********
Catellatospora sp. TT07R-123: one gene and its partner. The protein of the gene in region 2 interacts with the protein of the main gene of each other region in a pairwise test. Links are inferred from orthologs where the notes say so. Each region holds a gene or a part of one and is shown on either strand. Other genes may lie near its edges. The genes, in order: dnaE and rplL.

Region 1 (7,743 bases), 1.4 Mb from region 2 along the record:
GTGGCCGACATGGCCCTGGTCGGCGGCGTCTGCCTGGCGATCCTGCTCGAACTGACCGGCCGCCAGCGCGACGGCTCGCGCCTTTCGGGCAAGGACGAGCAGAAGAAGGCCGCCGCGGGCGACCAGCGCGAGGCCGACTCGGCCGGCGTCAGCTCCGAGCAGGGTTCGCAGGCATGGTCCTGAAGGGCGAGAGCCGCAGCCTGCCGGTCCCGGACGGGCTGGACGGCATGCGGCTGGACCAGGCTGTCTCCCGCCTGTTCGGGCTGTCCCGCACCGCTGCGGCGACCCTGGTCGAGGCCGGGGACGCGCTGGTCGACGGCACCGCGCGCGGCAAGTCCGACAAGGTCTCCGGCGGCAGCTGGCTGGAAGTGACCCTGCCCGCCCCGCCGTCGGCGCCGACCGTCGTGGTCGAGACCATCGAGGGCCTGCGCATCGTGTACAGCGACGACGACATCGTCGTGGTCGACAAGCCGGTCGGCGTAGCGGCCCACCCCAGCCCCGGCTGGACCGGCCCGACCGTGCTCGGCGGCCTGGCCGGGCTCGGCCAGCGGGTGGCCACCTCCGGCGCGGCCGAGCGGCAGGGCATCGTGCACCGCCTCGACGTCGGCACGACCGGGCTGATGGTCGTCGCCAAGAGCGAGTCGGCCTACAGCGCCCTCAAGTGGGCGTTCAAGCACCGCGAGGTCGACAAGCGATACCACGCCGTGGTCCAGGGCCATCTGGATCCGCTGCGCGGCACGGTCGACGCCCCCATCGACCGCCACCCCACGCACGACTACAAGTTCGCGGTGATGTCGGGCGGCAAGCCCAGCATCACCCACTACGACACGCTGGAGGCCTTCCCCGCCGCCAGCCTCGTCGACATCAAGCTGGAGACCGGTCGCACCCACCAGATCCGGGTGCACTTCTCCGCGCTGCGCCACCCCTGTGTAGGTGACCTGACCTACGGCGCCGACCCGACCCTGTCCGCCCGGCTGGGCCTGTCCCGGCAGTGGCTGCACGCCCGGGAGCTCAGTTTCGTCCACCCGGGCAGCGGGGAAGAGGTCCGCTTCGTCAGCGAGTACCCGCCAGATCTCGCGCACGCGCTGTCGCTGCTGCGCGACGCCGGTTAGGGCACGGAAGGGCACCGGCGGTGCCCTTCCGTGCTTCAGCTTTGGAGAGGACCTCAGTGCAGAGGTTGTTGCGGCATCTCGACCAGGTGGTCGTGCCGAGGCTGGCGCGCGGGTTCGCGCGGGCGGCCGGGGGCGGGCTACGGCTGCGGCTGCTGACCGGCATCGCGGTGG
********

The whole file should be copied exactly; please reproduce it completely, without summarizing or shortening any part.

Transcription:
Catellatospora sp. TT07R-123: one gene and its partner. The protein of the gene in region 2 interacts with the protein of the main gene of each other region in a pairwise test. Links are inferred from orthologs where the notes say so. Each region holds a gene or a part of one and is shown on either strand. Other genes may lie near its edges. The genes, in order: dnaE and rplL.

Region 1 (7,743 bases), 1.4 Mb from region 2 along the record:
GTGGCCGACATGGCCCTGGTCGGCGGCGTCTGCCTGGCGATCCTGCTCGAACTGACCGGCCGCCAGCGCGACGGCTCGCGCCTTTCGGGCAAGGACGAGCAGAAGAAGGCCGCCGCGGGCGACCAGCGCGAGGCCGACTCGGCCGGCGTCAGCTCCGAGCAGGGTTCGCAGGCATGGTCCTGAAGGGCGAGAGCCGCAGCCTGCCGGTCCCGGACGGGCTGGACGGCATGCGGCTGGACCAGGCTGTCTCCCGCCTGTTCGGGCTGTCCCGCACCGCTGCGGCGACCCTGGTCGAGGCCGGGGACGCGCTGGTCGACGGCACCGCGCGCGGCAAGTCCGACAAGGTCTCCGGCGGCAGCTGGCTGGAAGTGACCCTGCCCGCCCCGCCGTCGGCGCCGACCGTCGTGGTCGAGACCATCGAGGGCCTGCGCATCGTGTACAGCGACGACGACATCGTCGTGGTCGACAAGCCGGTCGGCGTAGCGGCCCACCCCAGCCCCGGCTGGACCGGCCCGACCGTGCTCGGCGGCCTGGCCGGGCTCGGCCAGCGGGTGGCCACCTCCGGCGCGGCCGAGCGGCAGGGCATCGTGCACCGCCTCGACGTCGGCACGACCGGGCTGATGGTCGTCGCCAAGAGCGAGTCGGCCTACAGCGCCCTCAAGTGGGCGTTCAAGCACCGCGAGGTCGACAAGCGATACCACGCCGTGGTCCAGGGCCATCTGGATCCGCTGCGCGGCACGGTCGACGCCCCCATCGACCGCCACCCCACGCACGACTACAAGTTCGCGGTGATGTCGGGCGGCAAGCCCAGCATCACCCACTACGACACGCTGGAGGCCTTCCCCGCCGCCAGCCTCGTCGACATCAAGCTGGAGACCGGTCGCACCCACCAGATCCGGGTGCACTTCTCCGCGCTGCGCCACCCCTGTGTAGGTGACCTGACCTACGGCGCCGACCCGACCCTGTCCGCCCGGCTGGGCCTGTCCCGGCAGTGGCTGCACGCCCGGGAGCTCAGTTTCGTCCACCCGGGCAGCGGGGAAGAGGTCCGCTTCGTCAGCGAGTACCCGCCAGATCTCGCGCACGCGCTGTCGCTGCTGCGCGACGCCGGTTAGGGCACGGAAGGGCACCGGCGGTGCCCTTCCGTGCTTCAGCTTTGGAGAGGACCTCAGTGCAGAGGTTGTTGCGGCATCTCGACCAGGTGGTCGTGCCGAGGCTGGCGCGCGGGTTCGCGCGGGCGGCCGGGGGCGGGCTACGGCTGCGGCTGCTGACCGGCATCGCGGTGG